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Will Jose Mourinho’s Manchester United take it to Tottenham?
Last Updated: 27/10/17 8:56pm
Will Manchester United be more expansive against Tottenham? Is it even true that they are negative in the big games? Adam Bate looks at why Jose Mourinho’s approach against Tottenham at Old Trafford on Saturday could end up defining their season…
After four consecutive away games, Manchester United are back at their Old Trafford home on Saturday for the stadium's first crackerjack occasion of the 2017/18 season. Jose Mourinho's men have helped themselves to 21 goals in six games at the Theatre of Dreams so far and conceded only once - a consolation for Burton Albion in the Carabao Cup.
Saturday promises to be a very different mood. In-form Tottenham are the visitors. Mauricio Pochettino's men arrive fresh from putting four past the same Liverpool defence that United barely threatened to breach one week earlier. Spurs' last away game also saw them earn a creditable point at the home of European champions Real Madrid. This will be a test.
Souness on United v Spurs
Graeme Souness gives his verdict on the managers and the strikers facing off when Man Utd host Tottenham.
United's stalemate at Anfield has been the subject of much scrutiny since. Although Mourinho's strategy was utterly predictable, he was still faced with renewed accusations that he is 'the enemy of football' and familiar talk of his duty to entertain. More worryingly for the man himself is the suggestion that his approach to big games is not actually working.
"Jose Mourinho has always been lauded - and rightly so - as the man for the big occasion," Jamie Carragher told Monday Night Football. "His way, of late, is not working. With the top six now that's 30 points. It's a big part of the season. You've got 10 games home and away. If that doesn't improve they won't win the league and that's when the criticism will come."
The statistic that United have failed to win any of their last 10 away matches against their five biggest rivals - scoring only once in the process - was used to highlight this flaw in Mourinho's tactics. But the story at Old Trafford is rather different. Last season, United managed to beat the top two, Chelsea and Tottenham, without conceding a goal.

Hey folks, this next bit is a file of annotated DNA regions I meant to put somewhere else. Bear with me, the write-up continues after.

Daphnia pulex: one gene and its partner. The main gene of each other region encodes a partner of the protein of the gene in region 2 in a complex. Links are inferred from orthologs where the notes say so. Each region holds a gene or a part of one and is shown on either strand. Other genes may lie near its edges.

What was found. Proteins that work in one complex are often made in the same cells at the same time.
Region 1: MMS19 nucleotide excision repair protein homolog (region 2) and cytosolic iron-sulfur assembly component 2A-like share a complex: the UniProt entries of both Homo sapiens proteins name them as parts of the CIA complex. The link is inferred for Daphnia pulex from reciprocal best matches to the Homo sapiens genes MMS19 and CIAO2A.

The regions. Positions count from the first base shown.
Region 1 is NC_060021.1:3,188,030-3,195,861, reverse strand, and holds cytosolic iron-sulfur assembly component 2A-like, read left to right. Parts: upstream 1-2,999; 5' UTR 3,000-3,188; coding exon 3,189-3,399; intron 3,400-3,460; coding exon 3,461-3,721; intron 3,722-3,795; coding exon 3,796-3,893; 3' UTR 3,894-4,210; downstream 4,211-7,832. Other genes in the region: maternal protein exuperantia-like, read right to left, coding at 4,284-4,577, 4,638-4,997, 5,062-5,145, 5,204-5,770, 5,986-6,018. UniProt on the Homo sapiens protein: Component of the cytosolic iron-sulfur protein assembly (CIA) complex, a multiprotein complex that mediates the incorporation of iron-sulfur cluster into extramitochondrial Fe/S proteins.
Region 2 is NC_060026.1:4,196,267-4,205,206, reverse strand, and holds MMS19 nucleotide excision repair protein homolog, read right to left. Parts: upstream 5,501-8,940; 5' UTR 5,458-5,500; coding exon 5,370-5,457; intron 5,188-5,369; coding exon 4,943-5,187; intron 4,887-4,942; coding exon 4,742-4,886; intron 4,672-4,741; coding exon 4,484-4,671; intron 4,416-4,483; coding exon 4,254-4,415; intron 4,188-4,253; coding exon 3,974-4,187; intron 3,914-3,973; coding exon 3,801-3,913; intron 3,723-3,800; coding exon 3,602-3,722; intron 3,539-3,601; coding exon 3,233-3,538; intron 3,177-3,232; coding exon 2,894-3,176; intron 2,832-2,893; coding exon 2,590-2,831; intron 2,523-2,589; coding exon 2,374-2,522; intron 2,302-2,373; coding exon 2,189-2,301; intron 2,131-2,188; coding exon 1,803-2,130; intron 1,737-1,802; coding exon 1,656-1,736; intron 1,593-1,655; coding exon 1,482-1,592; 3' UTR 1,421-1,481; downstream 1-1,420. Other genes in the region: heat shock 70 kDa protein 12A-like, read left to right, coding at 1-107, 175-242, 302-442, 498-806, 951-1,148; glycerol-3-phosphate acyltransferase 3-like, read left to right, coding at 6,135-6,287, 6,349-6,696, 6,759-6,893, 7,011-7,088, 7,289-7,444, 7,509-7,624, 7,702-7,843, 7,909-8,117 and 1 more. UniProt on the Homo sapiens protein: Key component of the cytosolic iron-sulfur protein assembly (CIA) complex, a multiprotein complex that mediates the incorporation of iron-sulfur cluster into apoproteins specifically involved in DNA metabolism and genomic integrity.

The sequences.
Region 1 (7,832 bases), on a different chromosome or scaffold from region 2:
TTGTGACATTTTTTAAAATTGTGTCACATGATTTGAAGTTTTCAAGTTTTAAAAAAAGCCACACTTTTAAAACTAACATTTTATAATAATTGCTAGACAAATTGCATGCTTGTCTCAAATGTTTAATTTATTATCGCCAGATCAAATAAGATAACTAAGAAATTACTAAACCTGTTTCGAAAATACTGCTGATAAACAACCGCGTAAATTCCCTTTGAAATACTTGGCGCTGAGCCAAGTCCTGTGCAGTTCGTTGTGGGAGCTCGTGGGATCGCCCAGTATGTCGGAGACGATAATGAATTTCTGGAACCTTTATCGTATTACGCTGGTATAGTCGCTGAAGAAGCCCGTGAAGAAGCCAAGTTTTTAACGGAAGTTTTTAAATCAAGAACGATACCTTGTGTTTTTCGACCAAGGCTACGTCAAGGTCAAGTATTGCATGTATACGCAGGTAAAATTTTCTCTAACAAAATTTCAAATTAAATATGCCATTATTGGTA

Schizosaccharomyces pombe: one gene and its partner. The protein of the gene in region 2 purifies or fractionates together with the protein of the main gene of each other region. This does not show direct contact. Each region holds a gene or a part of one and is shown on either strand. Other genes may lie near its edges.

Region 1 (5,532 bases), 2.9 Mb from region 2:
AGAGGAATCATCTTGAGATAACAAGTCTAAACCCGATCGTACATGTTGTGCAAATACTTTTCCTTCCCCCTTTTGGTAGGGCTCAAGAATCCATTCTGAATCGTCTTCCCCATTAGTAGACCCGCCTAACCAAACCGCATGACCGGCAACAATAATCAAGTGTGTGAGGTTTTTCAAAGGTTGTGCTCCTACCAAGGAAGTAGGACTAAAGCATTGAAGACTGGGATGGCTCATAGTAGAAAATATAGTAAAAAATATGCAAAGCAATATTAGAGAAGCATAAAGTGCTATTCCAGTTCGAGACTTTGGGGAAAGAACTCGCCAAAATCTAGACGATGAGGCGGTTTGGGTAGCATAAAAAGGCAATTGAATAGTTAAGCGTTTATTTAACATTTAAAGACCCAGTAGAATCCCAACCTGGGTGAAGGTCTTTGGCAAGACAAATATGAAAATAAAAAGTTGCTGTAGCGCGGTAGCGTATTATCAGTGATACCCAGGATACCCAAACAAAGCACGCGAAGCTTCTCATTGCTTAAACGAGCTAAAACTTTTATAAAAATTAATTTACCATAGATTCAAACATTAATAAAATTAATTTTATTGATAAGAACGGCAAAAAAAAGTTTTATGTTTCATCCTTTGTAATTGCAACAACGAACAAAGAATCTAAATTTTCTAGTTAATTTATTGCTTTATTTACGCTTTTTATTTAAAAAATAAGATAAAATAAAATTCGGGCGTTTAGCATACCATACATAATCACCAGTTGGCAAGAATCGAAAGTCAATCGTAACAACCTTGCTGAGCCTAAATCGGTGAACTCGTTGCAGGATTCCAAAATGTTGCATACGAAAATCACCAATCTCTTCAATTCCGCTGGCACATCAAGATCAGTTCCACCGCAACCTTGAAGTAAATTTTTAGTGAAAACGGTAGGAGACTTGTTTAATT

On both occasions, their opponents had more of the ball. On both occasions, United had more shots on target. They were value for the victories but Mourinho's verdict on the win over Spurs was revealing. "It was not a bad weekend for us," he said afterwards. "Especially because our match at home was one of those when a draw would be something normal."
United were chasing Spurs at the time so Mourinho's assessment reflected the table. And given his pre-season predictions - "everybody speaks about the dimension of the investment at Man City but there is another team that I feel the dimension of their investment is also phenomenal: Tottenham" - his opinion is unlikely to have changed.
But the appetite is there now for United to flex their muscles. Supporters crave the sort of swaggering performance against a rival that they have been starved of in recent years. It has been 31 months and 25 games against the big six since Louis van Gaal's United beat Pochettino's Tottenham 3-0 in this fixture at Old Trafford in March 2015.
Every other big-six team has enjoyed at least one three-goal win over a rival since then. The trio of London clubs have even inflicted such defeats on United themselves. But Mourinho's men surely now have the confidence to do that kind of damage too - either by dominating the ball or penetrating on the counter-attack. Will they be let off the leash to do it?
For Mourinho, his approach and its success or failure could be season defining. Despite their Carabao Cup slip-up in midweek, Pochettino appears to be revelling in his role at Tottenham right now - confident in the knowledge that his own players will adapt to the tactical surprises he springs far better than his opponents. The Spurs boss has options.
Mourinho's choice is less appealing. If he attacks Tottenham, he risks going against his instincts and exposing his team against opponents well equipped to take advantage. If he keeps things tighter, despite his insistence at Anfield that the onus is on the home side to open these matches up, he risks further criticism of his negativity. He really needs a win.
With Manchester City facing out-of-form West Brom later in the day, a draw at Old Trafford could well see Pep Guardiola's team open up a seven-point lead at the top of the Premier League table this weekend. Hardly an ideal situation for a front-runner like Mourinho. Whether that prospect is enough to persuade him to be more positive remains to be seen.
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